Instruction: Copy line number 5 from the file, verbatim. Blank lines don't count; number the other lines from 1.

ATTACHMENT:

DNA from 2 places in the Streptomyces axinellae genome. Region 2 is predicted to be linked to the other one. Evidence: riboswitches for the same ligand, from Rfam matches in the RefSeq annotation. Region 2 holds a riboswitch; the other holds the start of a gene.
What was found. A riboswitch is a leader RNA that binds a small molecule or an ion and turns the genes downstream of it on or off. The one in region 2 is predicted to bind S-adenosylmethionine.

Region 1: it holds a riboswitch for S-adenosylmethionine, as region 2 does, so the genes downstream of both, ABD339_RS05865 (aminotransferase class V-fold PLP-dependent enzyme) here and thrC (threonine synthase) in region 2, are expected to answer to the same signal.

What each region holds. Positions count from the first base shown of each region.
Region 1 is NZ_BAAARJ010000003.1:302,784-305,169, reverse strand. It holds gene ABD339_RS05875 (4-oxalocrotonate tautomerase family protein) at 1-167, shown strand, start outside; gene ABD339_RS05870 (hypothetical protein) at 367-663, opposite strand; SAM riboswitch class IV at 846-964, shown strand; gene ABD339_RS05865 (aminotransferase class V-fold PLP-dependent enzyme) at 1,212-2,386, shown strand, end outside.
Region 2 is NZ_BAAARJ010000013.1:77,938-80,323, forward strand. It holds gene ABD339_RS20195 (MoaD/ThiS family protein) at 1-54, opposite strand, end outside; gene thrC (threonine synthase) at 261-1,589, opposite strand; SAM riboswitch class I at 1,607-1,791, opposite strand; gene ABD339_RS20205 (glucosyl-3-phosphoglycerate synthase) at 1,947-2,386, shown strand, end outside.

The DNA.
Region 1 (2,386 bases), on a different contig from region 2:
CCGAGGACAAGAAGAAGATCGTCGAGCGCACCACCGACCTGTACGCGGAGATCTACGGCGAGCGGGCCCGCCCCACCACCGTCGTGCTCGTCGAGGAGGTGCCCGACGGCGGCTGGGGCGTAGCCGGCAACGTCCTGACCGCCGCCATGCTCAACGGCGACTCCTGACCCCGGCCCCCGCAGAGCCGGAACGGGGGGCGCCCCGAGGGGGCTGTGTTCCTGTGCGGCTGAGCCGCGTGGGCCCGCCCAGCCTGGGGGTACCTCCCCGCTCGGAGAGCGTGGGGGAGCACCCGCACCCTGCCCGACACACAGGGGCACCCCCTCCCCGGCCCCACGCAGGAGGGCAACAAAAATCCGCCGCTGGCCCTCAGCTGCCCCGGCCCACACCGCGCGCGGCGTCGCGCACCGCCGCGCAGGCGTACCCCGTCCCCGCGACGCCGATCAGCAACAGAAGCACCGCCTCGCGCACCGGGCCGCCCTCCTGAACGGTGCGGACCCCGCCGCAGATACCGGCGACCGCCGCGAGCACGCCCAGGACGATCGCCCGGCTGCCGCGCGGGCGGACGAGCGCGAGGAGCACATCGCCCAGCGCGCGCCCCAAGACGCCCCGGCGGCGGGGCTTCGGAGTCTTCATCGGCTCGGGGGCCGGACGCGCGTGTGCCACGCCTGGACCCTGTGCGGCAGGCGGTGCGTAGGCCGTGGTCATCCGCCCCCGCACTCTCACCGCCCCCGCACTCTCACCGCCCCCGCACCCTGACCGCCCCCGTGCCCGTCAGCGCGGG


Region 1 is NZ_BAAARJ010000003.1:302,784-305,169, reverse strand. It holds gene ABD339_RS05875 (4-oxalocrotonate tautomerase family protein) at 1-167, shown strand, start outside; gene ABD339_RS05870 (hypothetical protein) at 367-663, opposite strand; SAM riboswitch class IV at 846-964, shown strand; gene ABD339_RS05865 (aminotransferase class V-fold PLP-dependent enzyme) at 1,212-2,386, shown strand, end outside.